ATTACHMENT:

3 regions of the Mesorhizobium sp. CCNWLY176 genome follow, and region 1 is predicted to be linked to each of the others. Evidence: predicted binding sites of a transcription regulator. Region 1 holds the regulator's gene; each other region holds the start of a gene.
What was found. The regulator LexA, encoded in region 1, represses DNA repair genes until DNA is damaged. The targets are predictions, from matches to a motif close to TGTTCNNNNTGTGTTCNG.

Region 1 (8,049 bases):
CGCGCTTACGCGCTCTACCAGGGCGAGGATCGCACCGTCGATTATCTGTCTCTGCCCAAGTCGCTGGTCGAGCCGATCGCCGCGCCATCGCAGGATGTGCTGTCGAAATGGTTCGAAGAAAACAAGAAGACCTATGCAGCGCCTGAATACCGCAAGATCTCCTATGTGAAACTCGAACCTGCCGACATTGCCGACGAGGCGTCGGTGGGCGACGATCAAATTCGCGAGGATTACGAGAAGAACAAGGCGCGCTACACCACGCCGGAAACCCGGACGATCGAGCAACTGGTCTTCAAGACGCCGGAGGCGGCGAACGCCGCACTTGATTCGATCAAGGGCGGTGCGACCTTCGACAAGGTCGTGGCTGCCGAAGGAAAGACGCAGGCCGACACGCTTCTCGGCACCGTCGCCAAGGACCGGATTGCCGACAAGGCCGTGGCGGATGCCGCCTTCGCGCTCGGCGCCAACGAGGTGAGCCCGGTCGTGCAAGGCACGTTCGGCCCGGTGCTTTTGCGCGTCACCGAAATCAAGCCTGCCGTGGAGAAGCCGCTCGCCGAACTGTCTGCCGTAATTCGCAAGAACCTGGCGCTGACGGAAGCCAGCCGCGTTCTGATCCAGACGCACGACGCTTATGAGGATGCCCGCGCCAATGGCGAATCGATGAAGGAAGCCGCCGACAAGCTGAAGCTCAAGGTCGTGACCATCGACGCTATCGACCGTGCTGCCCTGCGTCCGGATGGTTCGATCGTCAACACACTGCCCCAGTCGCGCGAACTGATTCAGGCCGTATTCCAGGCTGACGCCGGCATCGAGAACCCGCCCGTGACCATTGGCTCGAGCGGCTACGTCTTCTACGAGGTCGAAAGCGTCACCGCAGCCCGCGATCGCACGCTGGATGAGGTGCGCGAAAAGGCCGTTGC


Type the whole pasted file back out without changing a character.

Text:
3 regions of the Mesorhizobium sp. CCNWLY176 genome follow, and region 1 is predicted to be linked to each of the others. Evidence: predicted binding sites of a transcription regulator. Region 1 holds the regulator's gene; each other region holds the start of a gene.
What was found. The regulator LexA, encoded in region 1, represses DNA repair genes until DNA is damaged. The targets are predictions, from matches to a motif close to TGTTCNNNNTGTGTTCNG.

Region 1 (8,049 bases):
CGCGCTTACGCGCTCTACCAGGGCGAGGATCGCACCGTCGATTATCTGTCTCTGCCCAAGTCGCTGGTCGAGCCGATCGCCGCGCCATCGCAGGATGTGCTGTCGAAATGGTTCGAAGAAAACAAGAAGACCTATGCAGCGCCTGAATACCGCAAGATCTCCTATGTGAAACTCGAACCTGCCGACATTGCCGACGAGGCGTCGGTGGGCGACGATCAAATTCGCGAGGATTACGAGAAGAACAAGGCGCGCTACACCACGCCGGAAACCCGGACGATCGAGCAACTGGTCTTCAAGACGCCGGAGGCGGCGAACGCCGCACTTGATTCGATCAAGGGCGGTGCGACCTTCGACAAGGTCGTGGCTGCCGAAGGAAAGACGCAGGCCGACACGCTTCTCGGCACCGTCGCCAAGGACCGGATTGCCGACAAGGCCGTGGCGGATGCCGCCTTCGCGCTCGGCGCCAACGAGGTGAGCCCGGTCGTGCAAGGCACGTTCGGCCCGGTGCTTTTGCGCGTCACCGAAATCAAGCCTGCCGTGGAGAAGCCGCTCGCCGAACTGTCTGCCGTAATTCGCAAGAACCTGGCGCTGACGGAAGCCAGCCGCGTTCTGATCCAGACGCACGACGCTTATGAGGATGCCCGCGCCAATGGCGAATCGATGAAGGAAGCCGCCGACAAGCTGAAGCTCAAGGTCGTGACCATCGACGCTATCGACCGTGCTGCCCTGCGTCCGGATGGTTCGATCGTCAACACACTGCCCCAGTCGCGCGAACTGATTCAGGCCGTATTCCAGGCTGACGCCGGCATCGAGAACCCGCCCGTGACCATTGGCTCGAGCGGCTACGTCTTCTACGAGGTCGAAAGCGTCACCGCAGCCCGCGATCGCACGCTGGATGAGGTGCGCGAAAAGGCCGTTGC